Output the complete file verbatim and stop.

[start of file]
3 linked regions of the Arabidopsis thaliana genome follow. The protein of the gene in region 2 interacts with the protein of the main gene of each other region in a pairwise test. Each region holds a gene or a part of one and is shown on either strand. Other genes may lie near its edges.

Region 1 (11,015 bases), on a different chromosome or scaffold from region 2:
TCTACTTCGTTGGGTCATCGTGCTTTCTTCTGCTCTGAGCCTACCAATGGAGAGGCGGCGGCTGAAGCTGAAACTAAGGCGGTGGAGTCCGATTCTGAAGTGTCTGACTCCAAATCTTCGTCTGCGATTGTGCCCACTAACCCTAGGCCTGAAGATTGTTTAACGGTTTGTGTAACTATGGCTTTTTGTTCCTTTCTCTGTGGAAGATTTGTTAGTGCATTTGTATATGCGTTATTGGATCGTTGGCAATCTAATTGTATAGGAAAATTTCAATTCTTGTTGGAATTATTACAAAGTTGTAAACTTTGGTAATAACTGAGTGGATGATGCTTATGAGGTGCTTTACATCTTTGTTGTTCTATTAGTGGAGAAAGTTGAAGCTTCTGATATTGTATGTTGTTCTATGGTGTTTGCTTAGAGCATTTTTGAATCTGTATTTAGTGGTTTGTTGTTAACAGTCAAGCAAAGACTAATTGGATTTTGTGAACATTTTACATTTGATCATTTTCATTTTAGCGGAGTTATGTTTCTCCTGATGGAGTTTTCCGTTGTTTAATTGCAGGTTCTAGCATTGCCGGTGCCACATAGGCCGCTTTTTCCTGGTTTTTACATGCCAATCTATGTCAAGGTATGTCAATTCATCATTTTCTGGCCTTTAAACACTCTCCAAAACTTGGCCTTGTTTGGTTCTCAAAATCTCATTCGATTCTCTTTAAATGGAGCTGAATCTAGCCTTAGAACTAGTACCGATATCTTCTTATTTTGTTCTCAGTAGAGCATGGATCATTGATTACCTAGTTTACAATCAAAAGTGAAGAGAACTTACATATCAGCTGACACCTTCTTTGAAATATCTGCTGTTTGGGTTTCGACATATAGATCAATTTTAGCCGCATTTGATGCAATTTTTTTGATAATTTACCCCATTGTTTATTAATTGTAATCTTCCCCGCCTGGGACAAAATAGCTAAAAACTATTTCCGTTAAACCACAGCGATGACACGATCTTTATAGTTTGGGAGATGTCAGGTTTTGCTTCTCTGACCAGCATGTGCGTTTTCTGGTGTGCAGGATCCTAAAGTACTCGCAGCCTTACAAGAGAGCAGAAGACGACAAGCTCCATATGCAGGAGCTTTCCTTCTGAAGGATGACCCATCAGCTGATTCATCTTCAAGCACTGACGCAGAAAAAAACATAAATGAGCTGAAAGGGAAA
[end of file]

3 linked regions of the Arabidopsis thaliana genome follow. The protein of the gene in region 2 interacts with the protein of the main gene of each other region in a pairwise test. Each region holds a gene or a part of one and is shown on either strand. Other genes may lie near its edges.

Region 1 (11,015 bases), on a different chromosome or scaffold from region 2:
TCTACTTCGTTGGGTCATCGTGCTTTCTTCTGCTCTGAGCCTACCAATGGAGAGGCGGCGGCTGAAGCTGAAACTAAGGCGGTGGAGTCCGATTCTGAAGTGTCTGACTCCAAATCTTCGTCTGCGATTGTGCCCACTAACCCTAGGCCTGAAGATTGTTTAACGGTTTGTGTAACTATGGCTTTTTGTTCCTTTCTCTGTGGAAGATTTGTTAGTGCATTTGTATATGCGTTATTGGATCGTTGGCAATCTAATTGTATAGGAAAATTTCAATTCTTGTTGGAATTATTACAAAGTTGTAAACTTTGGTAATAACTGAGTGGATGATGCTTATGAGGTGCTTTACATCTTTGTTGTTCTATTAGTGGAGAAAGTTGAAGCTTCTGATATTGTATGTTGTTCTATGGTGTTTGCTTAGAGCATTTTTGAATCTGTATTTAGTGGTTTGTTGTTAACAGTCAAGCAAAGACTAATTGGATTTTGTGAACATTTTACATTTGATCATTTTCATTTTAGCGGAGTTATGTTTCTCCTGATGGAGTTTTCCGTTGTTTAATTGCAGGTTCTAGCATTGCCGGTGCCACATAGGCCGCTTTTTCCTGGTTTTTACATGCCAATCTATGTCAAGGTATGTCAATTCATCATTTTCTGGCCTTTAAACACTCTCCAAAACTTGGCCTTGTTTGGTTCTCAAAATCTCATTCGATTCTCTTTAAATGGAGCTGAATCTAGCCTTAGAACTAGTACCGATATCTTCTTATTTTGTTCTCAGTAGAGCATGGATCATTGATTACCTAGTTTACAATCAAAAGTGAAGAGAACTTACATATCAGCTGACACCTTCTTTGAAATATCTGCTGTTTGGGTTTCGACATATAGATCAATTTTAGCCGCATTTGATGCAATTTTTTTGATAATTTACCCCATTGTTTATTAATTGTAATCTTCCCCGCCTGGGACAAAATAGCTAAAAACTATTTCCGTTAAACCACAGCGATGACACGATCTTTATAGTTTGGGAGATGTCAGGTTTTGCTTCTCTGACCAGCATGTGCGTTTTCTGGTGTGCAGGATCCTAAAGTACTCGCAGCCTTACAAGAGAGCAGAAGACGACAAGCTCCATATGCAGGAGCTTTCCTTCTGAAGGATGACCCATCAGCTGATTCATCTTCAAGCACTGACGCAGAAAAAAACATAAATGAGCTGAAAGGGAAA